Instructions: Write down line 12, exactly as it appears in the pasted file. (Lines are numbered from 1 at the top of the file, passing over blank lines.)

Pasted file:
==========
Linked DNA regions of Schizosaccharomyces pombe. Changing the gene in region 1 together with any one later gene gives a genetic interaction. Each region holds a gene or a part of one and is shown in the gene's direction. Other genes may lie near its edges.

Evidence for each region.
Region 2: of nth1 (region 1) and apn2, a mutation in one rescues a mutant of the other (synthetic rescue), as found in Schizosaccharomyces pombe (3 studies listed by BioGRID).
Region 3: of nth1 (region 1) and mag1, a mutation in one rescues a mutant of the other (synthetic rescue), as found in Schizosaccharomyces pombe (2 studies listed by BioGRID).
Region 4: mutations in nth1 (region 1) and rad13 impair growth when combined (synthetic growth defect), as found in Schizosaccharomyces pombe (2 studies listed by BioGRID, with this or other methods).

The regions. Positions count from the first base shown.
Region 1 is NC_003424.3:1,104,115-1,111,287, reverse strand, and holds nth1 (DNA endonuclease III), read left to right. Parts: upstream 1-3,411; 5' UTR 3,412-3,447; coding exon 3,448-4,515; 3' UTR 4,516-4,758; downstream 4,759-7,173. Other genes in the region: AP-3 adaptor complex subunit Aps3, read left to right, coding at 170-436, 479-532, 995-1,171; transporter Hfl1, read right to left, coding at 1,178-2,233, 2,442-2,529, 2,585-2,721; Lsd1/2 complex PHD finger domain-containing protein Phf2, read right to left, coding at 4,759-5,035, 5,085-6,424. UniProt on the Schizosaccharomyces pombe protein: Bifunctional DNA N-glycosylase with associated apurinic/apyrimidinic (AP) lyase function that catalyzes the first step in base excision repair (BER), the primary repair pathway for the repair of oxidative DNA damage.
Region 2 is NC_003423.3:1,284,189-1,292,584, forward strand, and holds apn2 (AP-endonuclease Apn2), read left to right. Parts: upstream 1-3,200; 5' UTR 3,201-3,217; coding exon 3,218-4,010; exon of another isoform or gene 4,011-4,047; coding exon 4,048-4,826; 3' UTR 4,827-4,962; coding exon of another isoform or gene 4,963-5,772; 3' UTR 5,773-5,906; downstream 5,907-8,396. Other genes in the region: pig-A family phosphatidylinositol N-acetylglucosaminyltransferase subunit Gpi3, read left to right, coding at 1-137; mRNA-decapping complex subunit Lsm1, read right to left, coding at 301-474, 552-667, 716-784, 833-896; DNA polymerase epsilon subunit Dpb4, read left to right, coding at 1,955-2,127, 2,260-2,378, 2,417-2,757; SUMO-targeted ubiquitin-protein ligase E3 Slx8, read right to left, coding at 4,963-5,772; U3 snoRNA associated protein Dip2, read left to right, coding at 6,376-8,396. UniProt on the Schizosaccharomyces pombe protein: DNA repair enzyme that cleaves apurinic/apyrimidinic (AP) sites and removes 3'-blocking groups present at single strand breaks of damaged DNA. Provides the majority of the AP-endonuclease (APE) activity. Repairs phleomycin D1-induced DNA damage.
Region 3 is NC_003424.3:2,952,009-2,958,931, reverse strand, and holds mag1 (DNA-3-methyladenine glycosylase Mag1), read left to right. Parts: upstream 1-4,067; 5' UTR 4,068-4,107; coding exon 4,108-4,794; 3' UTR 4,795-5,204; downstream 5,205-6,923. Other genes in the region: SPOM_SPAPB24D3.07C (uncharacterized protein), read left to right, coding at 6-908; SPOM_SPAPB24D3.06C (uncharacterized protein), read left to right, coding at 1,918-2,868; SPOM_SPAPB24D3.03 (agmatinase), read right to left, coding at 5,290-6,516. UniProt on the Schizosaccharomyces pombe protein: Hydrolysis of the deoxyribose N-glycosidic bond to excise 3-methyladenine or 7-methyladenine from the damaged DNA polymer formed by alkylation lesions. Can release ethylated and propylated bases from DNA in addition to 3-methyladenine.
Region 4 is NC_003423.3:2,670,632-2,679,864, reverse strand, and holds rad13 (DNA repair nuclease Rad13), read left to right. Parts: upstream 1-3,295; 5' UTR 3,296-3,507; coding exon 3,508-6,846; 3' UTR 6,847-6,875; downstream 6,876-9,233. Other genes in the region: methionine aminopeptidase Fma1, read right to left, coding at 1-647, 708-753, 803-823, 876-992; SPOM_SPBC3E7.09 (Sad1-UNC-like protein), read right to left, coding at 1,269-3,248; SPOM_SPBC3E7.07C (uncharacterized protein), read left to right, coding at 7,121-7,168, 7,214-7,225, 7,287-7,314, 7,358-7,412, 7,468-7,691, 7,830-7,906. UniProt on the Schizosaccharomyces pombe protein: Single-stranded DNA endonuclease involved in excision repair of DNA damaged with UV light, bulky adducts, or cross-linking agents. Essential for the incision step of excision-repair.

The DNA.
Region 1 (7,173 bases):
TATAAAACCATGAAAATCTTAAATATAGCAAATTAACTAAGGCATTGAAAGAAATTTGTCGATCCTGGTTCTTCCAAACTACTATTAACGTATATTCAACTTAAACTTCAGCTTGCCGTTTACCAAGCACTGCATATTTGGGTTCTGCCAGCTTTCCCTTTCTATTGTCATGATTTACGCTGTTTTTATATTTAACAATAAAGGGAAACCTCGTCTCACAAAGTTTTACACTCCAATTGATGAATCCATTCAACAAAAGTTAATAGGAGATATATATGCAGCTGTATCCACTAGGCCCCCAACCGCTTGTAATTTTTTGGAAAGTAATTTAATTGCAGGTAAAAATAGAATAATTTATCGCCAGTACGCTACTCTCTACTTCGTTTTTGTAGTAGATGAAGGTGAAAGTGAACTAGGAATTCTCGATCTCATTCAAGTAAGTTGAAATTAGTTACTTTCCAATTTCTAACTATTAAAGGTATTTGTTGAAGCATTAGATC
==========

Region 1 (7,173 bases):